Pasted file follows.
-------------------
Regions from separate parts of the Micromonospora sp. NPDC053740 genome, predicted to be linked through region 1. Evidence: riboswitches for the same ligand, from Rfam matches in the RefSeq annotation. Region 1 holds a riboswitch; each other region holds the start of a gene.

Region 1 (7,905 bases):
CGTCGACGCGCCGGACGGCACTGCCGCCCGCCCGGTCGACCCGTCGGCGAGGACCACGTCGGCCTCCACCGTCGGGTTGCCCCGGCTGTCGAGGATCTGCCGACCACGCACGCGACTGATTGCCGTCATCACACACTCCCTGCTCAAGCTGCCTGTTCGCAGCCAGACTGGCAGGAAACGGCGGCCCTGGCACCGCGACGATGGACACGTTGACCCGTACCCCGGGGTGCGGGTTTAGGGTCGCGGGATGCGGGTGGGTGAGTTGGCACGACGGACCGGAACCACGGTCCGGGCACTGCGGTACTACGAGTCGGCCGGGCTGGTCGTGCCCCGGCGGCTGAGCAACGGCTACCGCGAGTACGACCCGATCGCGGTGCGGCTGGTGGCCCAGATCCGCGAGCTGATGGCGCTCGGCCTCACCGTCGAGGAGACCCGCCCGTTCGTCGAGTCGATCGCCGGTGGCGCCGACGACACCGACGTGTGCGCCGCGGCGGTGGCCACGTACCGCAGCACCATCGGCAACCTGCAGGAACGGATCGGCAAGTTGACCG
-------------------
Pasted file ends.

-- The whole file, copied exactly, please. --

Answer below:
Regions from separate parts of the Micromonospora sp. NPDC053740 genome, predicted to be linked through region 1. Evidence: riboswitches for the same ligand, from Rfam matches in the RefSeq annotation. Region 1 holds a riboswitch; each other region holds the start of a gene.

Region 1 (7,905 bases):
CGTCGACGCGCCGGACGGCACTGCCGCCCGCCCGGTCGACCCGTCGGCGAGGACCACGTCGGCCTCCACCGTCGGGTTGCCCCGGCTGTCGAGGATCTGCCGACCACGCACGCGACTGATTGCCGTCATCACACACTCCCTGCTCAAGCTGCCTGTTCGCAGCCAGACTGGCAGGAAACGGCGGCCCTGGCACCGCGACGATGGACACGTTGACCCGTACCCCGGGGTGCGGGTTTAGGGTCGCGGGATGCGGGTGGGTGAGTTGGCACGACGGACCGGAACCACGGTCCGGGCACTGCGGTACTACGAGTCGGCCGGGCTGGTCGTGCCCCGGCGGCTGAGCAACGGCTACCGCGAGTACGACCCGATCGCGGTGCGGCTGGTGGCCCAGATCCGCGAGCTGATGGCGCTCGGCCTCACCGTCGAGGAGACCCGCCCGTTCGTCGAGTCGATCGCCGGTGGCGCCGACGACACCGACGTGTGCGCCGCGGCGGTGGCCACGTACCGCAGCACCATCGGCAACCTGCAGGAACGGATCGGCAAGTTGACCG